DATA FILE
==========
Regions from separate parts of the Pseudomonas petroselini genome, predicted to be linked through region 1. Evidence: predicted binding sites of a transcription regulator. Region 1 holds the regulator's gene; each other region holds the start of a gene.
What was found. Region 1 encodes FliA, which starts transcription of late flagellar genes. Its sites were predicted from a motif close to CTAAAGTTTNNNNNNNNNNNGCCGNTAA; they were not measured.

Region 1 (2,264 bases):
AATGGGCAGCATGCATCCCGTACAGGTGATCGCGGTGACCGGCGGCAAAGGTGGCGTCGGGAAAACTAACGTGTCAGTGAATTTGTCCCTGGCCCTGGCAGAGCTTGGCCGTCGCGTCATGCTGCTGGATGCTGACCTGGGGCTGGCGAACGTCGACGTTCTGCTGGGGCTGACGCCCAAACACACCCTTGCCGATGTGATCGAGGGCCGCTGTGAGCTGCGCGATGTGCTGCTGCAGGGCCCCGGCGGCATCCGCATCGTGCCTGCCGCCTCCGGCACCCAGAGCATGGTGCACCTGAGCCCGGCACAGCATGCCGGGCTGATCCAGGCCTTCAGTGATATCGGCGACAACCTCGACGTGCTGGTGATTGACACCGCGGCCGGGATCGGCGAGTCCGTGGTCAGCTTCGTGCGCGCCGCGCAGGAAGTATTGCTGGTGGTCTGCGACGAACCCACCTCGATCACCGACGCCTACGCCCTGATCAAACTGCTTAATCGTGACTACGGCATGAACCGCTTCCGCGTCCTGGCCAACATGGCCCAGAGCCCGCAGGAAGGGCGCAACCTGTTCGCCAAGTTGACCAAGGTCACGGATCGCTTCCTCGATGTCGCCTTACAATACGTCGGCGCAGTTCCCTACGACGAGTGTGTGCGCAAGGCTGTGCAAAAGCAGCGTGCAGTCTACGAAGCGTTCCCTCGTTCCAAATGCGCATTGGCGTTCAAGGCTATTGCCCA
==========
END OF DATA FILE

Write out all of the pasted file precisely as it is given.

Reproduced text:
Regions from separate parts of the Pseudomonas petroselini genome, predicted to be linked through region 1. Evidence: predicted binding sites of a transcription regulator. Region 1 holds the regulator's gene; each other region holds the start of a gene.
What was found. Region 1 encodes FliA, which starts transcription of late flagellar genes. Its sites were predicted from a motif close to CTAAAGTTTNNNNNNNNNNNGCCGNTAA; they were not measured.

Region 1 (2,264 bases):
AATGGGCAGCATGCATCCCGTACAGGTGATCGCGGTGACCGGCGGCAAAGGTGGCGTCGGGAAAACTAACGTGTCAGTGAATTTGTCCCTGGCCCTGGCAGAGCTTGGCCGTCGCGTCATGCTGCTGGATGCTGACCTGGGGCTGGCGAACGTCGACGTTCTGCTGGGGCTGACGCCCAAACACACCCTTGCCGATGTGATCGAGGGCCGCTGTGAGCTGCGCGATGTGCTGCTGCAGGGCCCCGGCGGCATCCGCATCGTGCCTGCCGCCTCCGGCACCCAGAGCATGGTGCACCTGAGCCCGGCACAGCATGCCGGGCTGATCCAGGCCTTCAGTGATATCGGCGACAACCTCGACGTGCTGGTGATTGACACCGCGGCCGGGATCGGCGAGTCCGTGGTCAGCTTCGTGCGCGCCGCGCAGGAAGTATTGCTGGTGGTCTGCGACGAACCCACCTCGATCACCGACGCCTACGCCCTGATCAAACTGCTTAATCGTGACTACGGCATGAACCGCTTCCGCGTCCTGGCCAACATGGCCCAGAGCCCGCAGGAAGGGCGCAACCTGTTCGCCAAGTTGACCAAGGTCACGGATCGCTTCCTCGATGTCGCCTTACAATACGTCGGCGCAGTTCCCTACGACGAGTGTGTGCGCAAGGCTGTGCAAAAGCAGCGTGCAGTCTACGAAGCGTTCCCTCGTTCCAAATGCGCATTGGCGTTCAAGGCTATTGCCCA